For 'Christmas Contigo' at Stageworks, JL Rey has his excellent cast functioning on all hilarious cylinders

The Tampa theater company is performing it on select nights and afternoons through Dec. 18.

Share on Nextdoor
click to enlarge In 'Christmas Contigo,' director Rey is also a comic warrior as the loud, hysterical uncle Pucho. - JL Rey headshot
JL Rey headshot
In 'Christmas Contigo,' director Rey is also a comic warrior as the loud, hysterical uncle Pucho.
"It’s the most wonderful time of the year!”

So goes the ubiquitous carol first introduced by Andy Williams. But for many the holiday season is a two-edged sword. However, fear not, Christmas Contigo (literally “with you”) is Stageworks Theatre’s “holiday gift” for all, regardless of ethnicity—much like Fiddler on the Roof’s celebration of “Tradition” is as universal as it is Jewish.

"Christmas Contigo"—which runs at Stageworks in Tampa on select nights and afternoons through Dec. 18
—celebrates a Noche Buena (Christmas Eve) family reunion with an unexpected twist seen through the prism of a Cuban family that sets us up laughing out loud and then punches us in the gut. If Carlos-Zenen Trujillo’s script is a bit of a sitcom, it really doesn’t matter because director JL Rey has his cast believing. They’re as excited, true, and enthusiastic as a youngster waiting in line to sit in Santa’s lap and spill their dreams for Christmas morning. Playwright Trujillo balances real life situations with a slapstick world bubbling over with the magic of family, apologies, and unalloyed joy. And Rey has his excellent cast functioning on all hilarious cylinders.

But this roller coaster of a comedy is also about secrets. Only child Iris (Gaby Alezard) is full of guilt; she lives in an anxious place as she returns to Hialeah from law school at Berkeley. She’s about to surprise her very blue collar Cuban family with something she picked up in law school—a Filipino fiancé named Brian (Chris Cordero) who has other secrets that are best discovered in the play.

On clear display is the generational conflict between Rosa (Jessica Moraton) who remembers the repression of living under Castro and her Americanized daughter who, though born in Cuba, has no taint of political repression. However, the show is a riotous comedy. Father Juan (Paul Castaneda) reminds his daughter that “we’ve been through so much—dictator, after dictator, then immigration, then being alone in a place where we didn’t speak the language and didn’t know anyone. If we didn’t laugh, what would we do.” And Rosa emphatically reminds her daughter, “We’re COO-BAHN; everything is dramatic.”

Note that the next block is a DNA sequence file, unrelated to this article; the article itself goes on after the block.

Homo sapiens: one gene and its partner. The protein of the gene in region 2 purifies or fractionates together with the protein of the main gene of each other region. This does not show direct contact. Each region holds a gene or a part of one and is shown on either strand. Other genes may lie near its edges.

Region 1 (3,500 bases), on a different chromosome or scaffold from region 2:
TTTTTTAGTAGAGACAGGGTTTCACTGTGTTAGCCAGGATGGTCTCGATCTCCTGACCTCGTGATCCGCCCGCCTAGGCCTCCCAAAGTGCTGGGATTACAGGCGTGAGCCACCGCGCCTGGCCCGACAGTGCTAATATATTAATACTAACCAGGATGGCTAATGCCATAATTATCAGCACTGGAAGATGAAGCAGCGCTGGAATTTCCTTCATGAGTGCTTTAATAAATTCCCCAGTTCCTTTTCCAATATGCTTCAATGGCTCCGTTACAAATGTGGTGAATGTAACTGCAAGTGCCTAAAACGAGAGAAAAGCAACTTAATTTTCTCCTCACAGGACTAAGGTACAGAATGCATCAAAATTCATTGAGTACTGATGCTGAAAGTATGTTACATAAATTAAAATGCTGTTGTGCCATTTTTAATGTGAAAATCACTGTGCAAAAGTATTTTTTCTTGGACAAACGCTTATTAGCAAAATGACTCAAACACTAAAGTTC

There is a cartoon atmosphere to certain elements—a flatulent dog, a whole hog butchered for the traditional “lechon” feast with plenty of garlic and oregano, but it’s easy to go with the flow and suspend your disbelief. Director Rey is also a comic warrior as the loud, hysterical uncle Pucho, who in his effort to speak perfect English gives playwright Trujillo a mouthpiece for a series of malapropisms. The extended family constellation is complicated by the LGBTQ cousin Maravilla (Diana Lopez) and aging Abuela Violeta (Lillian Almodovar) with Alzheimer’s. Trujillo explores the chaos before Christmas for this multi-generational family through mother-daughter relationships and remembrance of things past with universal echoes.

Producing Artistic Director and Sound Designer, Karla Hartley, keeps the design elements at Stageworks in the top tier by continuing her aural magic and hiring perennial award winners Frank Chavez (Sets & Costumes) and Joseph P. Oshrey (Lighting) whose artistry is a gift that keeps on giving. Chavez’s Hialeah residence is a wonder with nooks and beams, a balcony and an altar. It overflows with garlands and bows and multiple Santas. Rosa, you see, suffered under the regime and the lack of liberties which didn’t allow the effusive accouterments of American Xmas—Mr. Claus, an abundance of lights and garlands plus a Christmas tree which requires a Marx brothers routine to get it in the front door and attached to the wall where it soars two stories high. Oshrey’s lighting, as always, is by turns subtle, evocative, and dramatic. And Chavez’s contemporary costumes are appropriately stylish or gritty and, in the case of Abuela, surprisingly vivid.

Director Rey, who created his uncle role in the world premiere in Oregon, keeps the action humming and full of telling details as we explore dominos, dancing, Cuban coffee as rocket fuel and enough offstage rum to continue the Marx Brothers analogy. The script doesn’t require any knowledge of Spanish, but I must say the large Latino opening night crowd roared many times when I was just trying to recover.

What Christmas Contigo reminds us all is that we humans are more alike than we are different, that strong family ties breed happiness, and that true love means allowing others to be themselves to pursue their dreams. In a season swirling with so many religious traditions, it’s still unquestioned that an open heart brings pure joy. You can’t possibly leave Christmas Contigo without your soul overflowing with the holiday spirit.

About The Author

Jon Palmer Claridge

Jon Palmer Claridge—Tampa Bay's longest running, and perhaps last anonymous, food critic—has spent his life following two enduring passions, theatre and fine dining. He trained as a theatre professional (BFA/Acting; MFA/Directing) while Mastering the Art of French Cooking from Julia Child as an avocation. He acted...
Scroll to read more Local Arts articles


Join Creative Loafing Tampa Bay Newsletters

Subscribe now to get the latest news delivered right to your inbox.